Published on April 9, 2014
What tests and examinations are needed to determine if a patients has an MPN and, if so, which one? Dr. Srdan Verstovsek, a world-renowned expert at MD Anderson Cancer Center in Houston, explains how MPN is diagnosed.
This content was provided by the Patient Empowerment Network, which received an unrestricted educational grant from Incyte Corporation.
Transcript | How Are MPNs Diagnosed?
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Hi, I'm Andrew Schorr on location at MD Anderson Cancer Center in Houston. We're talking about myeloproliferative neoplasms. I have one, primary myelofibrosis, so I'm vitally interested. With me is my doctor, Dr. Srdan Verstovsek, who is an expert in the field.
Dr. Verstovsek, so people wherever they are in the world wonder if I might have one of these MPNs, what tests should be done to really understand do I have it and what do I have?
This is very good question. Like with any other disease, it starts with the history taking. You want to know whether the patient has symptoms, which symptoms. Constitutional symptoms means body?wide symptoms including bony aches and pains, itching, night sweating, low?grade fevers. You want to look at the patient's vital signs including weight. Is the patient losing weight? This is starting point then the physical exam. With myelofibrosis, for example, we want to know whether the patient has an enlarged spleen or liver. Are there any other abnormalities in the body on a physical exam?
Then we go to the regular blood testing. We want to know the blood cell count. We want to know what types of cells are there. Are there abnormal white cell counts that come from the bone marrow into the blood, which would perhaps indicate a bone marrow problem? We want to look at the chemistry. These are proteins that are released from the dead cells. For example, one, called LDH, lactate dehydrogenase, is typically high in myelofibrosis. We want to look at it.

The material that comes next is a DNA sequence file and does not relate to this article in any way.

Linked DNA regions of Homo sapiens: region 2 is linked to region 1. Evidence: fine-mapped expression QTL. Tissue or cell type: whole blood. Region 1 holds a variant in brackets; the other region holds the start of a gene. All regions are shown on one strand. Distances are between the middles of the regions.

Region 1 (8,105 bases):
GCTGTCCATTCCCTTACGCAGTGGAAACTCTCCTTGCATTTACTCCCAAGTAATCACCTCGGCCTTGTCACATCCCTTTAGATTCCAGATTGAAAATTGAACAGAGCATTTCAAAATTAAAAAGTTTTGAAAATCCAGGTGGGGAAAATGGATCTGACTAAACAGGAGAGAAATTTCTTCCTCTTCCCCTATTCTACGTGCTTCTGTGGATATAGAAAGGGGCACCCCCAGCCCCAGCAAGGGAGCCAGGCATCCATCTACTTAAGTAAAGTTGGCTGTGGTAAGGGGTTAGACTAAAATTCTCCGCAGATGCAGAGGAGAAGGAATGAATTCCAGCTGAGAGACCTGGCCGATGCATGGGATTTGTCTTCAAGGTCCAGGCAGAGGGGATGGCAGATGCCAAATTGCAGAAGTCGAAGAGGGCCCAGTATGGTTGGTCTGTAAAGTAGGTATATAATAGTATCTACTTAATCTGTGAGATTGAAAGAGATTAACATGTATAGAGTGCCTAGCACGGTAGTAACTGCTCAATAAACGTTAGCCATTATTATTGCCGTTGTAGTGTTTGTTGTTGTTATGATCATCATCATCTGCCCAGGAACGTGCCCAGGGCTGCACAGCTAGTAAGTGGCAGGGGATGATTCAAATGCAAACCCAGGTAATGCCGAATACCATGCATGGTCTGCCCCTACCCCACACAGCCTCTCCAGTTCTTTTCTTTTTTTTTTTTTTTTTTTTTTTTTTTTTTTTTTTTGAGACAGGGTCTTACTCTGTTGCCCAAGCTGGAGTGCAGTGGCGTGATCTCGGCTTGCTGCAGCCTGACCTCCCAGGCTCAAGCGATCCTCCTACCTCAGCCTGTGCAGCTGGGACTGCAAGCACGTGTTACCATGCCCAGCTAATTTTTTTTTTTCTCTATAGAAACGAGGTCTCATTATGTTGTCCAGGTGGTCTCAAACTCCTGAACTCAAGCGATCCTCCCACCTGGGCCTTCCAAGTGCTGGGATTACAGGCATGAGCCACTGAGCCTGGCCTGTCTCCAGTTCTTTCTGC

Then if we suspect that there is a bone marrow disease because everything that you see in the blood and those things that enlarge the liver many times are connected with the production of the blood cells that goes wrong in the bone marrow, you do the bone marrow biopsy.
And, in general, there are two types of needles that go in a patient's body. It's a small needle where you suck out the cells, so you get a number of cells that you then analyze for their size and shape. You send them for analysis of different chromosomes that these are finger?like structures that carry genes inside the cells that may be broken or changed. You send the sample also for genetic testing to see whether there are any genetic mutations that may happen in these malignant cells.
And then you go back to the patient with a larger needle. You will actually screw into the bone a larger needle. You're sometimes doing it with a machine, and you try to get a piece of the bone marrow, the whole piece to see how is the bone marrow structured inside the bone. So you get a piece of the bone and bone marrow together, and you can see if there is any fibrosis. That is the only way. You stain that piece of the bone because you want to know whether the proteins that are of interest, that, for example, show the fibrosis are presents there. You have to slice and cut this piece into small pieces. That's what the hematopathologists do, and they look at them under the microscope under different techniques.
So you come together with the knowledge about the symptoms, about the physical exam, enlarged spleen. You know about blood cell count, blood cell type, abnormalities in chemistry and proteins in blood—and the bone marrow genetic testing, chromosomal analyses, how the cells look like, what are their percentages, any other abnormality that would explain the overall picture. And this is where the diagnosis comes together. From all these analyses with multiple people being involved, you come up with myeloproliferative neoplasms, and then you try to see which one. It's not that simple.